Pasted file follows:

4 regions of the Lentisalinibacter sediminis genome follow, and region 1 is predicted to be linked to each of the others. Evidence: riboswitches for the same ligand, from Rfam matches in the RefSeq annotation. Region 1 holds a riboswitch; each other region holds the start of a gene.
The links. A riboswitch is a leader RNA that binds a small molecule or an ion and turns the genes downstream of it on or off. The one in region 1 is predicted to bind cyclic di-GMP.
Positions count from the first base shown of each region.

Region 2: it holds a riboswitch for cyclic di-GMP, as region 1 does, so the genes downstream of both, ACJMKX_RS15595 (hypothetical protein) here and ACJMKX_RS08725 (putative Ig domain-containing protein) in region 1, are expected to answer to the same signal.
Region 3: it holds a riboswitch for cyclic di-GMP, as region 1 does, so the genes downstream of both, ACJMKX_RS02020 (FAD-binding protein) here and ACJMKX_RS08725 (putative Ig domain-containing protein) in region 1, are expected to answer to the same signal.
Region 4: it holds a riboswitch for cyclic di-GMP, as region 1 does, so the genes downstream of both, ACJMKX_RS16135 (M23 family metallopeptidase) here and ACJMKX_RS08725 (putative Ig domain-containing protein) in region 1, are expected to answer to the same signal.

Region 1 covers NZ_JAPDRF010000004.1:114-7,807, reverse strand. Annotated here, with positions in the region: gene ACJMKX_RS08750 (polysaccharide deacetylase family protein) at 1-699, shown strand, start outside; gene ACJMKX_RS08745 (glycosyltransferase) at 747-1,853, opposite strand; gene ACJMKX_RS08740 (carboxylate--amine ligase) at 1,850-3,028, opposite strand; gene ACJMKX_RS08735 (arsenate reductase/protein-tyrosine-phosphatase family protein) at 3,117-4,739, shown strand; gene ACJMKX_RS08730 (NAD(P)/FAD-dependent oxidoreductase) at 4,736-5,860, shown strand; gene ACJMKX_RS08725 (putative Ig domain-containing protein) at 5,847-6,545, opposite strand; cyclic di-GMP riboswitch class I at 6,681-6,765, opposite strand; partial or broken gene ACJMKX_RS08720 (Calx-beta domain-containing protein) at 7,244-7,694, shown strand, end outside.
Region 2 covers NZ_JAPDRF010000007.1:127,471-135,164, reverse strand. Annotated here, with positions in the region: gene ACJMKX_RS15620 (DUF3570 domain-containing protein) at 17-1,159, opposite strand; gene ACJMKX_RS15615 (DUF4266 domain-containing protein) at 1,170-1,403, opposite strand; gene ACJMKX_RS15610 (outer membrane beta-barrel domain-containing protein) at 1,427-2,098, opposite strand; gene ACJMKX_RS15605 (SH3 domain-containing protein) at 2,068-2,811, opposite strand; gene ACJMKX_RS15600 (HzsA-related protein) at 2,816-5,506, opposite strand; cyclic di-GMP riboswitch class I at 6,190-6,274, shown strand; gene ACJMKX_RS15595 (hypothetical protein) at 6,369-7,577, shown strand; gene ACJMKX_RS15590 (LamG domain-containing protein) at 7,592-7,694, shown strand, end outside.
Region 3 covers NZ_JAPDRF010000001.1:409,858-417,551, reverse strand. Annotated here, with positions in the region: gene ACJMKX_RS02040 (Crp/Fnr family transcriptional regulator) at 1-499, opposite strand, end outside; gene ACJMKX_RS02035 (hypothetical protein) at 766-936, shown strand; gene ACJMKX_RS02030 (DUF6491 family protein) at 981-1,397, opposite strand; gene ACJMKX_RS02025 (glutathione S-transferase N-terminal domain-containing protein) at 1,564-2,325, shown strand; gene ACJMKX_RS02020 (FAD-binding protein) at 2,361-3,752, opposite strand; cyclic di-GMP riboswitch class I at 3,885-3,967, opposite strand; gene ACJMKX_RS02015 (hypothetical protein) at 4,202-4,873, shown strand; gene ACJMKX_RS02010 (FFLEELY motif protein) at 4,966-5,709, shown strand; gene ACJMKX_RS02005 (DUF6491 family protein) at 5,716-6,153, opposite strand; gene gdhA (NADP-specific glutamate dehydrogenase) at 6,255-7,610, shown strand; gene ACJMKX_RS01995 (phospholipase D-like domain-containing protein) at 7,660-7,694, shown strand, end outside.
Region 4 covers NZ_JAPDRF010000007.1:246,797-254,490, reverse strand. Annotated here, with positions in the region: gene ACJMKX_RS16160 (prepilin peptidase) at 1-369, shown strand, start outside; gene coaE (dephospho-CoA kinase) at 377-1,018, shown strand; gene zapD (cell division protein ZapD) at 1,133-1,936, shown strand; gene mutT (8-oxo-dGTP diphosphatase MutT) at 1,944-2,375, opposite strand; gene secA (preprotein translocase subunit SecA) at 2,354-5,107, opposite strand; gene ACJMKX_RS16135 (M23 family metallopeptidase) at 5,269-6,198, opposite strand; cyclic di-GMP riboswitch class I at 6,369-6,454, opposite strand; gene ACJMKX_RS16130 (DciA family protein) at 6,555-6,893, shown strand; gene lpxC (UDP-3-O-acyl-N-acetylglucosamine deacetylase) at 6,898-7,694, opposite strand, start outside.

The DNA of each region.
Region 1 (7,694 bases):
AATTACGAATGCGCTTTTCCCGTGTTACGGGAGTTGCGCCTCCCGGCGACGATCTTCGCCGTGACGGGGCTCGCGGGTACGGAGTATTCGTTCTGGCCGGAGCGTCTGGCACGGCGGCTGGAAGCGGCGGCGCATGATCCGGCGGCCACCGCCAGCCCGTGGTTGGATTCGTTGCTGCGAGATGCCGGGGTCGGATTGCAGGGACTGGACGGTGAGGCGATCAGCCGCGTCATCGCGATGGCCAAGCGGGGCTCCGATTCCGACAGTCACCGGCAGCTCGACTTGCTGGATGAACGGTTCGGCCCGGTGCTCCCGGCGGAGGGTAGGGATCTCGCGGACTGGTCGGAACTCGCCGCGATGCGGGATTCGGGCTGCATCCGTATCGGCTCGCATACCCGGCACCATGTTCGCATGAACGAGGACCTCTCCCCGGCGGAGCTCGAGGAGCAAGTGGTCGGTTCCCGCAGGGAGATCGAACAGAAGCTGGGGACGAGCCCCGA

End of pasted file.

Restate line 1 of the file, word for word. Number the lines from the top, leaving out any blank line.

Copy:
4 regions of the Lentisalinibacter sediminis genome follow, and region 1 is predicted to be linked to each of the others. Evidence: riboswitches for the same ligand, from Rfam matches in the RefSeq annotation. Region 1 holds a riboswitch; each other region holds the start of a gene.